The more I practised noticing my thought patterns and mental idiosyncracies, the easier it was to bring my awareness back to the breathe. I also realised that this was a major part of the practice and that I wasn’t ‘failing’ because I had to keep refocusing. The very fact of being an observer of my thoughts then started to stick a little more each time in each practice. After some time spent committing to my mindfulness practice, I started to notice that I was also starting to observe my mind during the day when at work or in the car in traffic. Whereas normally I would let my thinking mind run unbridled and without question, I started to look into it a little more, in the way of a gentle and curious child approaching a small insect.
I became familiar with my mind and its foibles: the planning, the decision-making (or indecision-making); the anxiety; the wondering; the rumination, the jumping from one train to another like some sort of slick action hero. As with any developing relationship, as I got to know my mind better, I actually started to find these traits quite endearing. I would notice when I had ‘gone off’ in my thoughts. I would also notice the level of ‘charge’ of some thoughts – whether they were anxious or victim-centred, for example. If there was something troubling me or making me anxious it was almost as if my mind would put a little red flag on the thought process and play it over and over again so that I would not forget to pay attention to it. I came to be more observant of these sort of thoughts and how they showed up in my body as well. They would often come with a tightness of the chest or a holding in the stomach. The feelings that accompanied them were often so compelling that they convinced me that the thoughts were urgent and true, which made me even more seduced by what I was thinking. The worry about going into my overdraft made me fear for my survival. The unrelenting concern over the mistake at work made me fear shame and the thoughts about the friend not returning my call made me fear rejection. I came to see my own internal dramas play out in the theatre of my brain.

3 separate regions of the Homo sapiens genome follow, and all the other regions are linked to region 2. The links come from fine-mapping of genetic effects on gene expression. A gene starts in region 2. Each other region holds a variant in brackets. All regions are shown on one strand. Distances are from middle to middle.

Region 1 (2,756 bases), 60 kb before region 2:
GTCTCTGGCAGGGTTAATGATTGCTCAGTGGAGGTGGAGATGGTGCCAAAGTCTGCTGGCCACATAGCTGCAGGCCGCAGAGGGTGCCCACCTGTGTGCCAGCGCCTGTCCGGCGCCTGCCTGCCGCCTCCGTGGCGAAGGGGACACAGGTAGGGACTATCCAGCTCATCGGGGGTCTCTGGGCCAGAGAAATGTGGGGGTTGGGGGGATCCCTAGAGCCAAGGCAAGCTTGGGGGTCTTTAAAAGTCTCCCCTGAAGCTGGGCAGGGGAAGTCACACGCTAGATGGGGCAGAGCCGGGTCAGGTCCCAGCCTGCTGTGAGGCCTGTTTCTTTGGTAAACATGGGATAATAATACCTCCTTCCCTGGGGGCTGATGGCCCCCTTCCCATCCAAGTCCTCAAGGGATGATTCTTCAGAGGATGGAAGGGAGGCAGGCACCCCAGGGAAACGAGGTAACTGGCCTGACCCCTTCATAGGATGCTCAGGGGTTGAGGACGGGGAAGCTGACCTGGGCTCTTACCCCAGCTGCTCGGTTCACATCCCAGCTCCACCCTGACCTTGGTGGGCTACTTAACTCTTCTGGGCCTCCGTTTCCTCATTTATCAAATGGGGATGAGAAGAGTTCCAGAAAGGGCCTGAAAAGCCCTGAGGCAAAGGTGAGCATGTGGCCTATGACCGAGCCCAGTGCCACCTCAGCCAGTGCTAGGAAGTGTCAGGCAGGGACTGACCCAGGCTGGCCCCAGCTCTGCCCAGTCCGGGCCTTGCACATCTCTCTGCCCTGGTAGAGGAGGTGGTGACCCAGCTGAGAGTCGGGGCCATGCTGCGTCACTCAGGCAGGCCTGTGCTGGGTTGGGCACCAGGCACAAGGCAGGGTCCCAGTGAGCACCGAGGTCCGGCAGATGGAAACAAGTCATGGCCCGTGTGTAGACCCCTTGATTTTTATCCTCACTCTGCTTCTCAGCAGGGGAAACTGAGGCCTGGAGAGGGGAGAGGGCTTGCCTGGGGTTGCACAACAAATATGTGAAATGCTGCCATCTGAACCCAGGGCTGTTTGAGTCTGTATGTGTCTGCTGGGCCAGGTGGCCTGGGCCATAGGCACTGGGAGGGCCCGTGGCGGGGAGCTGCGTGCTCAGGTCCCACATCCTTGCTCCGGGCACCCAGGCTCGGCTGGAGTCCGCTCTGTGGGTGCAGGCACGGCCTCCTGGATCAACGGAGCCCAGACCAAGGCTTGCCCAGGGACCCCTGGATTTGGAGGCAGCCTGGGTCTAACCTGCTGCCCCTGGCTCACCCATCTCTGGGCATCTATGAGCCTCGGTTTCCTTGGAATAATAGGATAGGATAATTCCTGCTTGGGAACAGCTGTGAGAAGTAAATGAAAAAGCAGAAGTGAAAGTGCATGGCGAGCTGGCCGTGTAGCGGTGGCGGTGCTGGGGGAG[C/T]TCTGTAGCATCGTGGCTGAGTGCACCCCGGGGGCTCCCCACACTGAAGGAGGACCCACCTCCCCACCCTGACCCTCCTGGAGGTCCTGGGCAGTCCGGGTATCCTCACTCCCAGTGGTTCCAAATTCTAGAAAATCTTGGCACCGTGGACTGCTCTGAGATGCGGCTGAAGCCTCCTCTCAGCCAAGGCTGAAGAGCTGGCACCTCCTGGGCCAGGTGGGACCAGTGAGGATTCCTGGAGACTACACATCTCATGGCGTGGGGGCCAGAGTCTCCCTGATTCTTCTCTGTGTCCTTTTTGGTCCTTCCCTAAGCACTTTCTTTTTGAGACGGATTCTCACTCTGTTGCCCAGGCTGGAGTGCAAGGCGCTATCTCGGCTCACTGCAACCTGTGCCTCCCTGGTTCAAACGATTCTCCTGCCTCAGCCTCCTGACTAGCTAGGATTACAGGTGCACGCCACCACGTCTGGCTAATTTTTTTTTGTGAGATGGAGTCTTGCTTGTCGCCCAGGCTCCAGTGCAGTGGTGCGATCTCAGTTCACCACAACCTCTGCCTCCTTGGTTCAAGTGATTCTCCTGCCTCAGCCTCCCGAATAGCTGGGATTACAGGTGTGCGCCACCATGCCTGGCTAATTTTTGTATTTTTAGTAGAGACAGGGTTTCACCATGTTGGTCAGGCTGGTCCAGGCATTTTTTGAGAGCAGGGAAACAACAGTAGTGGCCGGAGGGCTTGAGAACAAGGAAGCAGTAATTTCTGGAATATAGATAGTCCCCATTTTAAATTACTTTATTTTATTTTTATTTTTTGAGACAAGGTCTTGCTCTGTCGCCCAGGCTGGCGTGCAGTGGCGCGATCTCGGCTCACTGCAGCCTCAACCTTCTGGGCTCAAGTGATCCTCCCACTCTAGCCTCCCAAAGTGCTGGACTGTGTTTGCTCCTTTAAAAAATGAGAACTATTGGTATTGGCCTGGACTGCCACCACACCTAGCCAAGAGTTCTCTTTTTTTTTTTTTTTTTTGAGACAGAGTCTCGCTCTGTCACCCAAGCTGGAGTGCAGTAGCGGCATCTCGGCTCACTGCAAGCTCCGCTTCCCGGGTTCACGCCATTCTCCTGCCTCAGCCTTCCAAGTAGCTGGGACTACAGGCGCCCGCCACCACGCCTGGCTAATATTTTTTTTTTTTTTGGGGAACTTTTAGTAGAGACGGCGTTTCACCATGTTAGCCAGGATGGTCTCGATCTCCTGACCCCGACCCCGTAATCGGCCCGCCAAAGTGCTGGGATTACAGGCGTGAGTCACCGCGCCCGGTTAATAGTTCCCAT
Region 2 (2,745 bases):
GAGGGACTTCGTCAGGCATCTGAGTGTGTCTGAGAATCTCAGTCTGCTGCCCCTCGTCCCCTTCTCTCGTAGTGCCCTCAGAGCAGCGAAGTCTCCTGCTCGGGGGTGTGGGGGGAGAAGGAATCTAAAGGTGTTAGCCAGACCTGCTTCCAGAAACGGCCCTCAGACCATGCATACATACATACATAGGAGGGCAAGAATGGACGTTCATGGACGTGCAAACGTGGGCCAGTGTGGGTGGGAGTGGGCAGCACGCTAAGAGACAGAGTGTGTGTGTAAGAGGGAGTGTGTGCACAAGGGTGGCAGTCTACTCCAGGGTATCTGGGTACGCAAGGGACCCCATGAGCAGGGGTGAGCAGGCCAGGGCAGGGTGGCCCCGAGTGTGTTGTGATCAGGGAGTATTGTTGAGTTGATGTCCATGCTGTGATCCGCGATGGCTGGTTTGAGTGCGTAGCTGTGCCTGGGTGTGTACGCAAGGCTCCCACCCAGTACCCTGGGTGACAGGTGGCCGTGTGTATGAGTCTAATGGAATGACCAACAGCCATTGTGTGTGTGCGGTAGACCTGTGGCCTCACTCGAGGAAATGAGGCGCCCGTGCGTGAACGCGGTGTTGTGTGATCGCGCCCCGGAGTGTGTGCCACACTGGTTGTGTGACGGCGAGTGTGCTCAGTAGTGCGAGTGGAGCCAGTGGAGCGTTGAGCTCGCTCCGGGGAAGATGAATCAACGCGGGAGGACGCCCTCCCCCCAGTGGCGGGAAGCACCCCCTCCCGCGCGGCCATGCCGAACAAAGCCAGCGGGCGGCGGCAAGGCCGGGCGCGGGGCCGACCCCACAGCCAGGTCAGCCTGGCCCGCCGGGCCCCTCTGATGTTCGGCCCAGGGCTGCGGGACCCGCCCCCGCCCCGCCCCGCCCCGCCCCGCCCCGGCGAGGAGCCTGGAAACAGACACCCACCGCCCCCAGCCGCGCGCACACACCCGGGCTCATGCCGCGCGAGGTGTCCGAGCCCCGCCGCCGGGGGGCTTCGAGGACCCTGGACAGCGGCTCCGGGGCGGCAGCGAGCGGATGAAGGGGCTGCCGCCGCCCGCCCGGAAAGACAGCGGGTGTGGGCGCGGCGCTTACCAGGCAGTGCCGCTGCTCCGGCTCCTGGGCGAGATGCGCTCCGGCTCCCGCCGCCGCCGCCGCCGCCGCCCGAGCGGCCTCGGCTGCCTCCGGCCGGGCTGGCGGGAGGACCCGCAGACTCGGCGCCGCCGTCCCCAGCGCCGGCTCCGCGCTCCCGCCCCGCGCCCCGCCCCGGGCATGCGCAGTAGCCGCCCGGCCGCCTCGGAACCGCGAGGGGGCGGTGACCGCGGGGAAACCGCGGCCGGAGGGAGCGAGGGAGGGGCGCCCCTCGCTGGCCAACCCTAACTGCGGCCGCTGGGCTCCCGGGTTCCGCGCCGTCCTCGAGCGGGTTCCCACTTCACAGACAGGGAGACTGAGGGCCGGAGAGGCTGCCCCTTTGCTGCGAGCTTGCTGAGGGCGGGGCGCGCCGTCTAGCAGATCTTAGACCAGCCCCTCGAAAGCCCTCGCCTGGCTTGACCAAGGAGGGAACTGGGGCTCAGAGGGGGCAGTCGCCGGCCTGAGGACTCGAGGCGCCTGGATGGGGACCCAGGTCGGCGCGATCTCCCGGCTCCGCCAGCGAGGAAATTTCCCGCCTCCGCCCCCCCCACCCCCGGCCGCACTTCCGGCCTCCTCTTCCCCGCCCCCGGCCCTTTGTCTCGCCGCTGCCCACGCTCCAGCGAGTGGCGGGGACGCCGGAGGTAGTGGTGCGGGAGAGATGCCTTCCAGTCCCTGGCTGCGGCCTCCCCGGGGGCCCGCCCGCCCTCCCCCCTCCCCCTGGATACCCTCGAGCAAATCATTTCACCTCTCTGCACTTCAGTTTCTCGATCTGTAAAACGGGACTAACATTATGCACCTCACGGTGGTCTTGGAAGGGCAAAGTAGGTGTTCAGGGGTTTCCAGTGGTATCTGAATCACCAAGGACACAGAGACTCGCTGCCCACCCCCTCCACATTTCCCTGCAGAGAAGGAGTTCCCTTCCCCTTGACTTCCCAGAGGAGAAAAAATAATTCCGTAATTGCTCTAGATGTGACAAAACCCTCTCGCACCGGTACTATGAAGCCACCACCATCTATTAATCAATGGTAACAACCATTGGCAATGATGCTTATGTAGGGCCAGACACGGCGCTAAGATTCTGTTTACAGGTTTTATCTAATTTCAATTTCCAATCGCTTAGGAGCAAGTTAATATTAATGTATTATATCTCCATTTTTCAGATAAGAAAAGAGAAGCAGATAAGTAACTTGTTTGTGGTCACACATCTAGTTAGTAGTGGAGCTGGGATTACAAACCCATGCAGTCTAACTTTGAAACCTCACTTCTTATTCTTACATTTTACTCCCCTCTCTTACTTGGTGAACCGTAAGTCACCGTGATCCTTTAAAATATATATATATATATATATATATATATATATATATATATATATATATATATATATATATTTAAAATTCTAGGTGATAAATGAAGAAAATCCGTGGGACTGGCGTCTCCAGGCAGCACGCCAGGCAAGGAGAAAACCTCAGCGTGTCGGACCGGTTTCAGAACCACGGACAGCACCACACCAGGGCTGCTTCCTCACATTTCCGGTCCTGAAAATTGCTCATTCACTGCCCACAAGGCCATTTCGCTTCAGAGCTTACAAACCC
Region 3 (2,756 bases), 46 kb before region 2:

Having become increasingly curious about this unravelling process of awareness, I was ever more present to the feedback between thoughts and feelings. The survival fears made me feel small and disempowered, which generated more worries about lack of control over money. The shame about making a mistake made me think about getting another job. The feelings of rejection made me look for all the ways that I had been a ‘bad’ friend so that I could in fact reject myself a little more. The more I observed these unhelpful thoughts, the more I was able to see what the mind-emotion patterns were offering me. They were like sumptuous dishes which sizzled sensationally, tantalising me to follow them like some sort of brainwashed Bisto kid but which, when consumed, made me sit on the loo with my head in my hands.
Having stuck with a short meditation practice every morning over several weeks, one of the breakthroughs I had was to gain the insight that thoughts are not facts. They are passing phenomenons that take on form and then disappear, much like clouds in the sky. We have choices as to whether we want to follow them, act on them or just let them go. For me, this insight was very empowering. As a former court advocate, I love assessing the merits of an argument so I deployed some of my erstwhile advocacy techniques to unpick some of the more ruminatory thought chains. I started to treat the fear of lack of money thought chain as a witness. I conducted a thorough cross-examination of it. If the premise was that I had gone into my overdraft and was £10 in debt, did it follow as night followed day that I would lose the house? I put it to my mind. I saw the flawed logic. If I had said that to a judge in closing submissions I would have been shot down. Yet I had been convinced by my own mind for many years that these sorts of thoughts based on flawed premises were true.